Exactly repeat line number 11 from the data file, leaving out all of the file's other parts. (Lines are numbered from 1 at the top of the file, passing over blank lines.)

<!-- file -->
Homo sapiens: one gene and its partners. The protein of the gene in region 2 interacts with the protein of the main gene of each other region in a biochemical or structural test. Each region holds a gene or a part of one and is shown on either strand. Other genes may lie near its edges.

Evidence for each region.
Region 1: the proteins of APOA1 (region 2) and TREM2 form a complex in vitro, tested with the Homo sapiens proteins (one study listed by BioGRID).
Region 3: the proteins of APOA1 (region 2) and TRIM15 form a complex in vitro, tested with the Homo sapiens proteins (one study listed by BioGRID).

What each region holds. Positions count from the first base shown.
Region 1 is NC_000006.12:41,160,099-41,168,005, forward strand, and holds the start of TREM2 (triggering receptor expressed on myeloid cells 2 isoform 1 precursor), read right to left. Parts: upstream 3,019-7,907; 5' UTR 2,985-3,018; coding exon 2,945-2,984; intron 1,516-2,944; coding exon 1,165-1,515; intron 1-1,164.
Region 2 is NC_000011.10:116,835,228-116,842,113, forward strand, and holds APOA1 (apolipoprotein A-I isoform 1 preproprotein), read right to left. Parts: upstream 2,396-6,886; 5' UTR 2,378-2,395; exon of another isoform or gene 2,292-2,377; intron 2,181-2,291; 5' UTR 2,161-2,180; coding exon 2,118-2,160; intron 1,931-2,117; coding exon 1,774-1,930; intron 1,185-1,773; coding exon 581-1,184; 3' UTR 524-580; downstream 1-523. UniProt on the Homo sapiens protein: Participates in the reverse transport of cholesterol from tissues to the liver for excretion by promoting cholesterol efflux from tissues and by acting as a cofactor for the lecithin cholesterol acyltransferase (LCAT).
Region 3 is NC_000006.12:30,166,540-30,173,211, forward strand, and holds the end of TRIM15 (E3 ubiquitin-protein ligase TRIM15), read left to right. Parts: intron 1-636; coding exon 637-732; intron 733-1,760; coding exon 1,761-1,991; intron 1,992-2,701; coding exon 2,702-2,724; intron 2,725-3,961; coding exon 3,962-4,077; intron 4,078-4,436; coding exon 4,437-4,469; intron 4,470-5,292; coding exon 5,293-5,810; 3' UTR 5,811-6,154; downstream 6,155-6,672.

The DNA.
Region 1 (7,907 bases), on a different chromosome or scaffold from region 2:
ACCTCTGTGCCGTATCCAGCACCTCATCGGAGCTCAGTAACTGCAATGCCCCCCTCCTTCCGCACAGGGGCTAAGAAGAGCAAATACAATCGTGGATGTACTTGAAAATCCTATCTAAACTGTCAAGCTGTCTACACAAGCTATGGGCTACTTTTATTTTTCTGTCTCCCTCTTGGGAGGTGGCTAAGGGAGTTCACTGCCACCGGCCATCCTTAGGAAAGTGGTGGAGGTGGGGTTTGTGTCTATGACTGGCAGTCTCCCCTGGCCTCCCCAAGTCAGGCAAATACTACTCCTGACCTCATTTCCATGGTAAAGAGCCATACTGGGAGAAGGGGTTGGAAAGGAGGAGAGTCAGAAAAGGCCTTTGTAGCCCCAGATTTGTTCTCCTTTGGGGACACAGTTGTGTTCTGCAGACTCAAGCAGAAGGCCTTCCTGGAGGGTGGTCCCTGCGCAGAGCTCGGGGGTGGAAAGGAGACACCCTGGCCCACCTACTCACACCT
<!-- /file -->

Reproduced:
ACCTCTGTGCCGTATCCAGCACCTCATCGGAGCTCAGTAACTGCAATGCCCCCCTCCTTCCGCACAGGGGCTAAGAAGAGCAAATACAATCGTGGATGTACTTGAAAATCCTATCTAAACTGTCAAGCTGTCTACACAAGCTATGGGCTACTTTTATTTTTCTGTCTCCCTCTTGGGAGGTGGCTAAGGGAGTTCACTGCCACCGGCCATCCTTAGGAAAGTGGTGGAGGTGGGGTTTGTGTCTATGACTGGCAGTCTCCCCTGGCCTCCCCAAGTCAGGCAAATACTACTCCTGACCTCATTTCCATGGTAAAGAGCCATACTGGGAGAAGGGGTTGGAAAGGAGGAGAGTCAGAAAAGGCCTTTGTAGCCCCAGATTTGTTCTCCTTTGGGGACACAGTTGTGTTCTGCAGACTCAAGCAGAAGGCCTTCCTGGAGGGTGGTCCCTGCGCAGAGCTCGGGGGTGGAAAGGAGACACCCTGGCCCACCTACTCACACCT